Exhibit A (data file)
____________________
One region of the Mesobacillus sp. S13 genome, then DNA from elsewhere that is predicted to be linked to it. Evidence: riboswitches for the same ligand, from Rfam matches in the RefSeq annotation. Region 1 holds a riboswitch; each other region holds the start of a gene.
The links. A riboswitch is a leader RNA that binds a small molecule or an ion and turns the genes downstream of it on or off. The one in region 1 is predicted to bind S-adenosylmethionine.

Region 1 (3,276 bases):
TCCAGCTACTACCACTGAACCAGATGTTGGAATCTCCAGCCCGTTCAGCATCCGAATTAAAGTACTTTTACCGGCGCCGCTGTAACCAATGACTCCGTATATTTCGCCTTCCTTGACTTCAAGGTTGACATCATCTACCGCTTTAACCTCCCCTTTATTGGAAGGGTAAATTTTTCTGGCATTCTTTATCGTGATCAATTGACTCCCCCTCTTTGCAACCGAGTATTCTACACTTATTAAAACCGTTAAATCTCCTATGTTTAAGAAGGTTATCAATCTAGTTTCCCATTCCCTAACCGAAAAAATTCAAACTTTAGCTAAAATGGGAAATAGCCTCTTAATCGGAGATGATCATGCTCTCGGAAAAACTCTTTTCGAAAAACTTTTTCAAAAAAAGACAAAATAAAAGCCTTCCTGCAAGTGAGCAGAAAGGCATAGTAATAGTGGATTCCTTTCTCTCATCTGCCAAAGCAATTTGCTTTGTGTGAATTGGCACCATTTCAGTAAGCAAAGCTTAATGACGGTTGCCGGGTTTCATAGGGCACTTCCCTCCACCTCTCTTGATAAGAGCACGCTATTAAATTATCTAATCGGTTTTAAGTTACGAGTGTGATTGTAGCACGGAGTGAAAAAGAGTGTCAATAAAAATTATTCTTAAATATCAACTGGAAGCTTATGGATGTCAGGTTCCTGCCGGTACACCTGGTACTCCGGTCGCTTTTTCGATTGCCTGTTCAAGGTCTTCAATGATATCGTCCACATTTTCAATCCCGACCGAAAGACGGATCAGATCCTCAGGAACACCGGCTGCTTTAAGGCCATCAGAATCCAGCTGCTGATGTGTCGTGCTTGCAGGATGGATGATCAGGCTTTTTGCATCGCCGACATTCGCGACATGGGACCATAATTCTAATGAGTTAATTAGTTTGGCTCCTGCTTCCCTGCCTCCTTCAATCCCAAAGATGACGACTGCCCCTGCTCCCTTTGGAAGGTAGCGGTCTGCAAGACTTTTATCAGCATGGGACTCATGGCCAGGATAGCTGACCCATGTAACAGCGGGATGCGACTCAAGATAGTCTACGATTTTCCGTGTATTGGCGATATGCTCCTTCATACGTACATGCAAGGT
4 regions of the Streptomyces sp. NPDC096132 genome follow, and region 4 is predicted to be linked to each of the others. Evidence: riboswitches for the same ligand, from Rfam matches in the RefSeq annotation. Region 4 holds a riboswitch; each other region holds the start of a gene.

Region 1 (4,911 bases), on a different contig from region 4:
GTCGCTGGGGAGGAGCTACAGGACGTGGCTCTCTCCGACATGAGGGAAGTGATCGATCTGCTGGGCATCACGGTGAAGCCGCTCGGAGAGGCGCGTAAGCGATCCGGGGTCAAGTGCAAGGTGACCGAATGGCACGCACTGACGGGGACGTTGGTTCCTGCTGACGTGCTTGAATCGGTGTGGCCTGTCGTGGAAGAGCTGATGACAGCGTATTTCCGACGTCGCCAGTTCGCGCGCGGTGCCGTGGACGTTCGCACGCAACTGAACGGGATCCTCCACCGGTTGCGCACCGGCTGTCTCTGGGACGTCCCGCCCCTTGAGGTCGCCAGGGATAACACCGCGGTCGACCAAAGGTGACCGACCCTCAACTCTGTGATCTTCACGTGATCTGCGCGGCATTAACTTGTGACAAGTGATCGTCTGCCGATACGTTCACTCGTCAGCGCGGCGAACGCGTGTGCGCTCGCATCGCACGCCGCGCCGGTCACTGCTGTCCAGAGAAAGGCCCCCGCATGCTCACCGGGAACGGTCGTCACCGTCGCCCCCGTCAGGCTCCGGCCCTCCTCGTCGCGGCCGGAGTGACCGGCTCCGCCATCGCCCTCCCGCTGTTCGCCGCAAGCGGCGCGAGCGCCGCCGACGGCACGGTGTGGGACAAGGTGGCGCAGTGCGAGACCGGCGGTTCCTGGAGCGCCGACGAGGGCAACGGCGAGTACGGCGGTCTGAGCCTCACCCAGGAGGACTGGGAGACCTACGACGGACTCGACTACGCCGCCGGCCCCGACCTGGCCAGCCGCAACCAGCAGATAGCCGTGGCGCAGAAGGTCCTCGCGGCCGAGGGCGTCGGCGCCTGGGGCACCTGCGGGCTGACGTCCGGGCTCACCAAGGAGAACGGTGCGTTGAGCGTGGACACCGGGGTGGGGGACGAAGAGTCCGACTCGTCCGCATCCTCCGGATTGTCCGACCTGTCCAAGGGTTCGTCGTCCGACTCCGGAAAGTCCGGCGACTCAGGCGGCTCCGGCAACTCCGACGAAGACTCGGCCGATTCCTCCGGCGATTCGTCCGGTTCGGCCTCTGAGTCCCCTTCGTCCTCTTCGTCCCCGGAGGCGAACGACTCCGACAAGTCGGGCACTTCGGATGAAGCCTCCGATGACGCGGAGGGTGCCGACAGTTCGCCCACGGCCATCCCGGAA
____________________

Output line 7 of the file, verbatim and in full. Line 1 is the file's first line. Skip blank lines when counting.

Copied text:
GTCGCTGGGGAGGAGCTACAGGACGTGGCTCTCTCCGACATGAGGGAAGTGATCGATCTGCTGGGCATCACGGTGAAGCCGCTCGGAGAGGCGCGTAAGCGATCCGGGGTCAAGTGCAAGGTGACCGAATGGCACGCACTGACGGGGACGTTGGTTCCTGCTGACGTGCTTGAATCGGTGTGGCCTGTCGTGGAAGAGCTGATGACAGCGTATTTCCGACGTCGCCAGTTCGCGCGCGGTGCCGTGGACGTTCGCACGCAACTGAACGGGATCCTCCACCGGTTGCGCACCGGCTGTCTCTGGGACGTCCCGCCCCTTGAGGTCGCCAGGGATAACACCGCGGTCGACCAAAGGTGACCGACCCTCAACTCTGTGATCTTCACGTGATCTGCGCGGCATTAACTTGTGACAAGTGATCGTCTGCCGATACGTTCACTCGTCAGCGCGGCGAACGCGTGTGCGCTCGCATCGCACGCCGCGCCGGTCACTGCTGTCCAGAGAAAGGCCCCCGCATGCTCACCGGGAACGGTCGTCACCGTCGCCCCCGTCAGGCTCCGGCCCTCCTCGTCGCGGCCGGAGTGACCGGCTCCGCCATCGCCCTCCCGCTGTTCGCCGCAAGCGGCGCGAGCGCCGCCGACGGCACGGTGTGGGACAAGGTGGCGCAGTGCGAGACCGGCGGTTCCTGGAGCGCCGACGAGGGCAACGGCGAGTACGGCGGTCTGAGCCTCACCCAGGAGGACTGGGAGACCTACGACGGACTCGACTACGCCGCCGGCCCCGACCTGGCCAGCCGCAACCAGCAGATAGCCGTGGCGCAGAAGGTCCTCGCGGCCGAGGGCGTCGGCGCCTGGGGCACCTGCGGGCTGACGTCCGGGCTCACCAAGGAGAACGGTGCGTTGAGCGTGGACACCGGGGTGGGGGACGAAGAGTCCGACTCGTCCGCATCCTCCGGATTGTCCGACCTGTCCAAGGGTTCGTCGTCCGACTCCGGAAAGTCCGGCGACTCAGGCGGCTCCGGCAACTCCGACGAAGACTCGGCCGATTCCTCCGGCGATTCGTCCGGTTCGGCCTCTGAGTCCCCTTCGTCCTCTTCGTCCCCGGAGGCGAACGACTCCGACAAGTCGGGCACTTCGGATGAAGCCTCCGATGACGCGGAGGGTGCCGACAGTTCGCCCACGGCCATCCCGGAA